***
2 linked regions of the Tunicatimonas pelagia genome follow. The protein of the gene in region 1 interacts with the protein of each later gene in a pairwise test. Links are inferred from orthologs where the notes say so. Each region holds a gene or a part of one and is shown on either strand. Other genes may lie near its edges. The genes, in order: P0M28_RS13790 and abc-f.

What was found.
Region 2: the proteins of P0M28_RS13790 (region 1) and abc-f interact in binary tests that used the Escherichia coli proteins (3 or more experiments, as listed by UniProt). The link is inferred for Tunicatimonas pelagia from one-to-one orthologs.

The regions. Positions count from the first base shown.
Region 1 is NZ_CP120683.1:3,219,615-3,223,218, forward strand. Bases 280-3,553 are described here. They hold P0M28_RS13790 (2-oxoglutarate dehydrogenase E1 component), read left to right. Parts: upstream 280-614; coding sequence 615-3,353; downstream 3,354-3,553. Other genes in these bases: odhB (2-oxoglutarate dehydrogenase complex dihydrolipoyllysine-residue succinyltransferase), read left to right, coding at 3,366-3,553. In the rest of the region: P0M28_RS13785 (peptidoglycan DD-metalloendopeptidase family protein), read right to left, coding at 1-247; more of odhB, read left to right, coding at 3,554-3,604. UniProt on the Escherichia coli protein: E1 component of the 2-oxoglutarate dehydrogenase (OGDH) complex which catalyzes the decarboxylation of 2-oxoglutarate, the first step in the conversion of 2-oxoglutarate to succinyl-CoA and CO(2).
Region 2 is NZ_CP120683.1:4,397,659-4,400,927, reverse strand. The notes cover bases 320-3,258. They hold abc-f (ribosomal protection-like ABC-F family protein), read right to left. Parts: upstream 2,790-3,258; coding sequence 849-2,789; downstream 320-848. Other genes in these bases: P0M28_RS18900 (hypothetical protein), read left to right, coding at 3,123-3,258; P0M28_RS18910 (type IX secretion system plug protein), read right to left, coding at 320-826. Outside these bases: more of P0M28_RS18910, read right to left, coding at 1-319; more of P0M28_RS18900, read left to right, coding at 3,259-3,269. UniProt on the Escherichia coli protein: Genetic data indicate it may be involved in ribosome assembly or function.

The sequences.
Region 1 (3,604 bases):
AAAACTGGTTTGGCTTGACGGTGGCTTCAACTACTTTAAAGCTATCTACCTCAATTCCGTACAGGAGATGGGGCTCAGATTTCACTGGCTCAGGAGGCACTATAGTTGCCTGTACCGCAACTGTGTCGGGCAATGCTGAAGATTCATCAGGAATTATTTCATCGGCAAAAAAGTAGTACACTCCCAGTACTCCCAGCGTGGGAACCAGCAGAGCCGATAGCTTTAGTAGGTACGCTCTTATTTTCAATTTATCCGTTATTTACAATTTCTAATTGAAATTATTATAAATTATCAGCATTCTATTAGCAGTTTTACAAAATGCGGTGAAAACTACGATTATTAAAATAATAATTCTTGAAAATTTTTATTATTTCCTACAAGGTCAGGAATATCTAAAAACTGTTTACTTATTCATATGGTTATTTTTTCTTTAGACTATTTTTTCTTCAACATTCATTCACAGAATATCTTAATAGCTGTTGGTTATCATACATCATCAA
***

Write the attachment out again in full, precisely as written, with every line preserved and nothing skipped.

2 linked regions of the Tunicatimonas pelagia genome follow. The protein of the gene in region 1 interacts with the protein of each later gene in a pairwise test. Links are inferred from orthologs where the notes say so. Each region holds a gene or a part of one and is shown on either strand. Other genes may lie near its edges. The genes, in order: P0M28_RS13790 and abc-f.

What was found.
Region 2: the proteins of P0M28_RS13790 (region 1) and abc-f interact in binary tests that used the Escherichia coli proteins (3 or more experiments, as listed by UniProt). The link is inferred for Tunicatimonas pelagia from one-to-one orthologs.

The regions. Positions count from the first base shown.
Region 1 is NZ_CP120683.1:3,219,615-3,223,218, forward strand. Bases 280-3,553 are described here. They hold P0M28_RS13790 (2-oxoglutarate dehydrogenase E1 component), read left to right. Parts: upstream 280-614; coding sequence 615-3,353; downstream 3,354-3,553. Other genes in these bases: odhB (2-oxoglutarate dehydrogenase complex dihydrolipoyllysine-residue succinyltransferase), read left to right, coding at 3,366-3,553. In the rest of the region: P0M28_RS13785 (peptidoglycan DD-metalloendopeptidase family protein), read right to left, coding at 1-247; more of odhB, read left to right, coding at 3,554-3,604. UniProt on the Escherichia coli protein: E1 component of the 2-oxoglutarate dehydrogenase (OGDH) complex which catalyzes the decarboxylation of 2-oxoglutarate, the first step in the conversion of 2-oxoglutarate to succinyl-CoA and CO(2).
Region 2 is NZ_CP120683.1:4,397,659-4,400,927, reverse strand. The notes cover bases 320-3,258. They hold abc-f (ribosomal protection-like ABC-F family protein), read right to left. Parts: upstream 2,790-3,258; coding sequence 849-2,789; downstream 320-848. Other genes in these bases: P0M28_RS18900 (hypothetical protein), read left to right, coding at 3,123-3,258; P0M28_RS18910 (type IX secretion system plug protein), read right to left, coding at 320-826. Outside these bases: more of P0M28_RS18910, read right to left, coding at 1-319; more of P0M28_RS18900, read left to right, coding at 3,259-3,269. UniProt on the Escherichia coli protein: Genetic data indicate it may be involved in ribosome assembly or function.

The sequences.
Region 1 (3,604 bases):
AAAACTGGTTTGGCTTGACGGTGGCTTCAACTACTTTAAAGCTATCTACCTCAATTCCGTACAGGAGATGGGGCTCAGATTTCACTGGCTCAGGAGGCACTATAGTTGCCTGTACCGCAACTGTGTCGGGCAATGCTGAAGATTCATCAGGAATTATTTCATCGGCAAAAAAGTAGTACACTCCCAGTACTCCCAGCGTGGGAACCAGCAGAGCCGATAGCTTTAGTAGGTACGCTCTTATTTTCAATTTATCCGTTATTTACAATTTCTAATTGAAATTATTATAAATTATCAGCATTCTATTAGCAGTTTTACAAAATGCGGTGAAAACTACGATTATTAAAATAATAATTCTTGAAAATTTTTATTATTTCCTACAAGGTCAGGAATATCTAAAAACTGTTTACTTATTCATATGGTTATTTTTTCTTTAGACTATTTTTTCTTCAACATTCATTCACAGAATATCTTAATAGCTGTTGGTTATCATACATCATCAA